A heroic border collie has saved a flock of sheep from a wall of fire as farmland is destroyed in the Australian bushfires.
Patsy, the working six-year-old sheepdog, loyally helped her farmer round up a herd of sheep as the flames bore down upon them in the rural town of Corryong in Victoria.
Patsy’s owner fought the fire in a tractor with a tank of water, whilst Patsy brought the sheep to the safest paddock on the farm.
Almost all of the sheep were saved thanks to Patsy and her owner, along with the hay bales, silage, shearing shed and farmhouses.
A picture was shared online by Cath Hill of her brother’s ‘wonder dog’, who is shown in one of the photos sat on scorched farmland, along with the saved sheep.
One shocking image shows Patsy as the flames are getting closer to her during the rescue mission.
Cath said that her brother is still fighting the fires in Corryong, which is likely to burn for a further few weeks.
She told the Metro: “It’s like the Armageddon.”
She added: “Everyone is just trying to get water and feed to their animals, shoot the ones that can’t be saved, get temporary fences up to keep stock secure, and put out all the logs and stumps still burning.
“And there’s people who have nothing left but the clothes on their backs.”
According to Cath, there have been cooler weather for two days, which has helped stop the fires spreading faster, but she still fears that there is worse to come.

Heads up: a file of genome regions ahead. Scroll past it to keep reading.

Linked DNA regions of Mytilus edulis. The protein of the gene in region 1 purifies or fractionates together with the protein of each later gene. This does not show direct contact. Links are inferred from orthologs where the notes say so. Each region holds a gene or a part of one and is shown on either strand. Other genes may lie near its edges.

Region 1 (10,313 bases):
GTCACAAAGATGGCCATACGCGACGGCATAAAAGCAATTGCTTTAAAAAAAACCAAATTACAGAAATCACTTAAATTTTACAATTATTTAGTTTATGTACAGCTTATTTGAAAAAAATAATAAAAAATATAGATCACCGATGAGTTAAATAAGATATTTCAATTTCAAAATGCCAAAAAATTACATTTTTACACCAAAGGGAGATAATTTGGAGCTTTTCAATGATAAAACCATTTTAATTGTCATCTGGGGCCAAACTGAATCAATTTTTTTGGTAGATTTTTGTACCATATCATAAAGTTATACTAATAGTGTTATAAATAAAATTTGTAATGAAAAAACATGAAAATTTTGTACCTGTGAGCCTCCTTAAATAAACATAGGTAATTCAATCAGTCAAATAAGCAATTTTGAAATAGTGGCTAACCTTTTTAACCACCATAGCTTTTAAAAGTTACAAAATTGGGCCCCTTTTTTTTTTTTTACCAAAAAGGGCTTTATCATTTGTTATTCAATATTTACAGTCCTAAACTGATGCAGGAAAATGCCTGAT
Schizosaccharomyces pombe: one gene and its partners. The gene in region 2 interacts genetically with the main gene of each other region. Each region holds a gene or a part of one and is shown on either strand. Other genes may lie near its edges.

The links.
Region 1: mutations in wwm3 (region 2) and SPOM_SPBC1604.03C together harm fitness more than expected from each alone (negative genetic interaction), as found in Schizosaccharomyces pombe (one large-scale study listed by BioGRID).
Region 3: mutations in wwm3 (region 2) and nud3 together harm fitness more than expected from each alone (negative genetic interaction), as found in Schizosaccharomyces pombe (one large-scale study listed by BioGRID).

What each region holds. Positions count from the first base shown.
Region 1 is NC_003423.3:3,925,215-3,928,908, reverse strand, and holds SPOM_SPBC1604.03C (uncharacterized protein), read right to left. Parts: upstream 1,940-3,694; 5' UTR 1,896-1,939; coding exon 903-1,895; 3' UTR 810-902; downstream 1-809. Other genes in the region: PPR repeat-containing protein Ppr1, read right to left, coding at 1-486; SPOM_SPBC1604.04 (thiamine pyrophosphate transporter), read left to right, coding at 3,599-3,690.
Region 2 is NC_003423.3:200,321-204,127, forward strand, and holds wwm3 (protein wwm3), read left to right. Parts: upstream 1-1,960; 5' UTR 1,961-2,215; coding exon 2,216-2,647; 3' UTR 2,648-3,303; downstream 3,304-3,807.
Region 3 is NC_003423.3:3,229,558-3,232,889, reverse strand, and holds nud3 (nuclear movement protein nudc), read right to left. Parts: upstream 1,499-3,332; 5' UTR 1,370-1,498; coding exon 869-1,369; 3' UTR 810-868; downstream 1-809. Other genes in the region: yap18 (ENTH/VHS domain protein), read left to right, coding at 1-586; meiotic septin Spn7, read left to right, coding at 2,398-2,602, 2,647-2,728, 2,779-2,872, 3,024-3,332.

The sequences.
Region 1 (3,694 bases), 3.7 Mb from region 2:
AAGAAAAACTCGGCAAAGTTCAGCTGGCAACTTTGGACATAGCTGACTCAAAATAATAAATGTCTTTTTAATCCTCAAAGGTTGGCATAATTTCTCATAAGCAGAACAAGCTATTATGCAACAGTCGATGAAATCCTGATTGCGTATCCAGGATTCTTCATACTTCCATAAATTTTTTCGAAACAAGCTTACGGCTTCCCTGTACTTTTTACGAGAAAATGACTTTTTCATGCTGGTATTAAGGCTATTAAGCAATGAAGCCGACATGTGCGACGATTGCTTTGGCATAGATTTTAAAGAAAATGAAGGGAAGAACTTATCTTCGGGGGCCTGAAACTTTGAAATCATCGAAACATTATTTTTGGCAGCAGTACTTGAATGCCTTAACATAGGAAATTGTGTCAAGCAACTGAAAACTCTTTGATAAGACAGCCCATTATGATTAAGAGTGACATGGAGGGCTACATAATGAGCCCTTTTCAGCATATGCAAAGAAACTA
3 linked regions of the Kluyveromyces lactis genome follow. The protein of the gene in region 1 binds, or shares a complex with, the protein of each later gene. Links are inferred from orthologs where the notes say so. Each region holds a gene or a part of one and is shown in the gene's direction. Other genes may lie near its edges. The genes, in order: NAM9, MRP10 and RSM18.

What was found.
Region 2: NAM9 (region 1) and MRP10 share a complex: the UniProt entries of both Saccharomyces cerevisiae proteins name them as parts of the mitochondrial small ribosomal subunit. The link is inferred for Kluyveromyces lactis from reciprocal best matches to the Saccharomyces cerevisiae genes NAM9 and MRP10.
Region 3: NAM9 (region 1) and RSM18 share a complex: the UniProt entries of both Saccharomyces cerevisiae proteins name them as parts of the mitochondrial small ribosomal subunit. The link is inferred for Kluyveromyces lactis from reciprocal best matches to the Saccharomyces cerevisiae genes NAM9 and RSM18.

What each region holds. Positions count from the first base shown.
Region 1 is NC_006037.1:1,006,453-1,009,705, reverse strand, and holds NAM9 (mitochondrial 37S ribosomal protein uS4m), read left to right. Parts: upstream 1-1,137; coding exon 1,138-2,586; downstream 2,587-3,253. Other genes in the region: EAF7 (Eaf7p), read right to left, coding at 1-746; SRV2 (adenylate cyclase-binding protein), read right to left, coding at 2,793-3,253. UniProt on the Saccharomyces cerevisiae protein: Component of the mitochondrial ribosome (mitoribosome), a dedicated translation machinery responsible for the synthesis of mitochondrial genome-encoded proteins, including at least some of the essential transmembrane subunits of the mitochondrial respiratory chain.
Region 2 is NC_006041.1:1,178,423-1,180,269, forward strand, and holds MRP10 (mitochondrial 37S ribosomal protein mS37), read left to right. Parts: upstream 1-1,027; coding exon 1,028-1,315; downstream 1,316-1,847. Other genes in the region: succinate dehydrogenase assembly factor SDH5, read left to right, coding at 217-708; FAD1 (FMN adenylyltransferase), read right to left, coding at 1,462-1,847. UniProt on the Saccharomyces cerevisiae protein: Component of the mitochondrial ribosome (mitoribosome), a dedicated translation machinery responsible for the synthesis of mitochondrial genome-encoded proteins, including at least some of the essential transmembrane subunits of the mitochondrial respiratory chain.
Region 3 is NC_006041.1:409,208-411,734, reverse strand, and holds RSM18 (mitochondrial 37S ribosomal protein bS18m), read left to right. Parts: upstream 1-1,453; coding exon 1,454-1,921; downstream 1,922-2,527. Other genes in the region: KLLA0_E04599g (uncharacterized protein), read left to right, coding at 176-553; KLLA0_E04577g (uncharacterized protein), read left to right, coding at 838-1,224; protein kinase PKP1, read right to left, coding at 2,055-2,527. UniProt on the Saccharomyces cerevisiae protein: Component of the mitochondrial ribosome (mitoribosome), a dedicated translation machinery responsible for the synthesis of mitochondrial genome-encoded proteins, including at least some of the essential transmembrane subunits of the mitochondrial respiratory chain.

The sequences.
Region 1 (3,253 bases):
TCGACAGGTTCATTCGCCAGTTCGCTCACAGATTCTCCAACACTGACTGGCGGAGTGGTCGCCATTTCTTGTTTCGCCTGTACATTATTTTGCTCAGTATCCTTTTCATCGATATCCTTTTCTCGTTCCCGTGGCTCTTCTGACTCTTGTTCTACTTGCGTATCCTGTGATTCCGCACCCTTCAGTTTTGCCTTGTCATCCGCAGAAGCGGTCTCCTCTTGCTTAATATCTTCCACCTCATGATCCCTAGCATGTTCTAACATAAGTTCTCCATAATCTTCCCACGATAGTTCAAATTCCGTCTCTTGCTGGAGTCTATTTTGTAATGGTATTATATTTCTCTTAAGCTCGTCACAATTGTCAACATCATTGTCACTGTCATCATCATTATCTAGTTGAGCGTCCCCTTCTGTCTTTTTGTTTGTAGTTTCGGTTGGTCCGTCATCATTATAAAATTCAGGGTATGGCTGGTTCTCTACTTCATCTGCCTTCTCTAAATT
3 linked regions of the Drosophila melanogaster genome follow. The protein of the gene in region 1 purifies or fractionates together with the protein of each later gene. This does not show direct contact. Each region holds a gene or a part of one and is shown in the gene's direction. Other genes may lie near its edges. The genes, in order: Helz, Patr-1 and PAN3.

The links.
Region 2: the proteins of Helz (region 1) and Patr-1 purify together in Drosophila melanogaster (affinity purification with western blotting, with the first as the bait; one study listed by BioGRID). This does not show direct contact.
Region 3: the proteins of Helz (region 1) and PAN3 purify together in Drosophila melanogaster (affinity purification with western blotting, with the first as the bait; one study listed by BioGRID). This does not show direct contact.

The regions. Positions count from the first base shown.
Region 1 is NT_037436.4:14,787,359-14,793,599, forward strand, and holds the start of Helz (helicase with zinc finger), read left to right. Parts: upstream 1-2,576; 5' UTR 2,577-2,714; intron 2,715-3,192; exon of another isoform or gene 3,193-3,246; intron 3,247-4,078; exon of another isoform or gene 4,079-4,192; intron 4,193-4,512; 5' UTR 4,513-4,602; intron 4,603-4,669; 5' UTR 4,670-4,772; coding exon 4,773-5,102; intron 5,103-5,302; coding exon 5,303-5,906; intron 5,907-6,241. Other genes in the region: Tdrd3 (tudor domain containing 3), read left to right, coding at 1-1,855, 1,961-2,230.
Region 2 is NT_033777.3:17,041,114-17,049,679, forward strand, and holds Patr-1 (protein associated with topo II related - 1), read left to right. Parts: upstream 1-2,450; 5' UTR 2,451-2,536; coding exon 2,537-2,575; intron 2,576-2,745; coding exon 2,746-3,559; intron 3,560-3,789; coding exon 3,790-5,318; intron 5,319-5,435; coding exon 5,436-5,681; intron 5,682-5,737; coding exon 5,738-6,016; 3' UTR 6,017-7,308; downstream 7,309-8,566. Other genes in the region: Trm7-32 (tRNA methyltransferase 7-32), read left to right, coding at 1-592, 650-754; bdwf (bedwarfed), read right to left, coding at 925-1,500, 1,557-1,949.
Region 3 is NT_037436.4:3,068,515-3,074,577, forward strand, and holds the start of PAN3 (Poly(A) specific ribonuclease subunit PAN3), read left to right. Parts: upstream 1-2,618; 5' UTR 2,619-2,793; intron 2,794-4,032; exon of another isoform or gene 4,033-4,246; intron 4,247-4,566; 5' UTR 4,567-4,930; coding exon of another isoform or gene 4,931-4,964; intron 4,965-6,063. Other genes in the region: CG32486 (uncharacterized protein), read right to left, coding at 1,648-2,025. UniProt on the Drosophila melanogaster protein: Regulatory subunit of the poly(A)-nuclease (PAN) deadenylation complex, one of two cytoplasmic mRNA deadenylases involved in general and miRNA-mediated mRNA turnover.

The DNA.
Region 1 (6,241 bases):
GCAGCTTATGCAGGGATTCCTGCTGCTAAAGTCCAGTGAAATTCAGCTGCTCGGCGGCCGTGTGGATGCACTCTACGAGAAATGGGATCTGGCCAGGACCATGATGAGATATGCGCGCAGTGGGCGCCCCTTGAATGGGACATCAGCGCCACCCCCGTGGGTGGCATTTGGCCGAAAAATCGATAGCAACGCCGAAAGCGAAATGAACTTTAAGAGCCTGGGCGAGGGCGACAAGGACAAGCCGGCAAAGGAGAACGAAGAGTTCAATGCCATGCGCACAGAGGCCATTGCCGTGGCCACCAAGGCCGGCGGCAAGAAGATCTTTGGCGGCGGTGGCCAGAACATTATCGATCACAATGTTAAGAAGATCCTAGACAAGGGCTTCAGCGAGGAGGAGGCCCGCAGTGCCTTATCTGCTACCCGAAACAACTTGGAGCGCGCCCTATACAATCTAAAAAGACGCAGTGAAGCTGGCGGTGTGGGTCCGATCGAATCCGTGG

She said: “They are expected to get worse around Thursday this week when hot windy weather returns.
“It’s unbelievable and it’s only going to get worse. That’s why we put Patsy’s story out there.
“People need something positive.”
After the rescue, Cath congratulated Patsy on a job well done and she filmed the good girl sitting amongst the burnt field.
Currently, the residents of Corryong are crowdfunding to help families that have lost everything they have in the fires.
A GoFundMe has been set up by local resident Matt Wilson, and it has already raised $25,890 (£13,600), as the town prepares for weeks more of raging fires.
He wrote: ‘One of the great things about this place is the seclusion and still pristine condition of the rivers and mountains.
‘But that also means it’s easy to get cut off from the rest of the world. Cut off by road, or loss of power, or phone/internet.
‘Usually, they just get on with life when this happens, they do not complain, and they make do.
‘It is also a huge farming area, and so people live on properties which are not only their homes but their livelihoods.
‘This community has spent the New Year battling one of the biggest fires to ever come through the district. Every single little town and area has been affected in some way.
‘We have some bloody amazing firefighters who have risked their own lives and properties to save as much of others as possible. ‘They have saved a lot of houses, but many have not been this lucky; some have lost everything and a lot of farms, sheds, stock and feed have been lost. This is their livelihood.’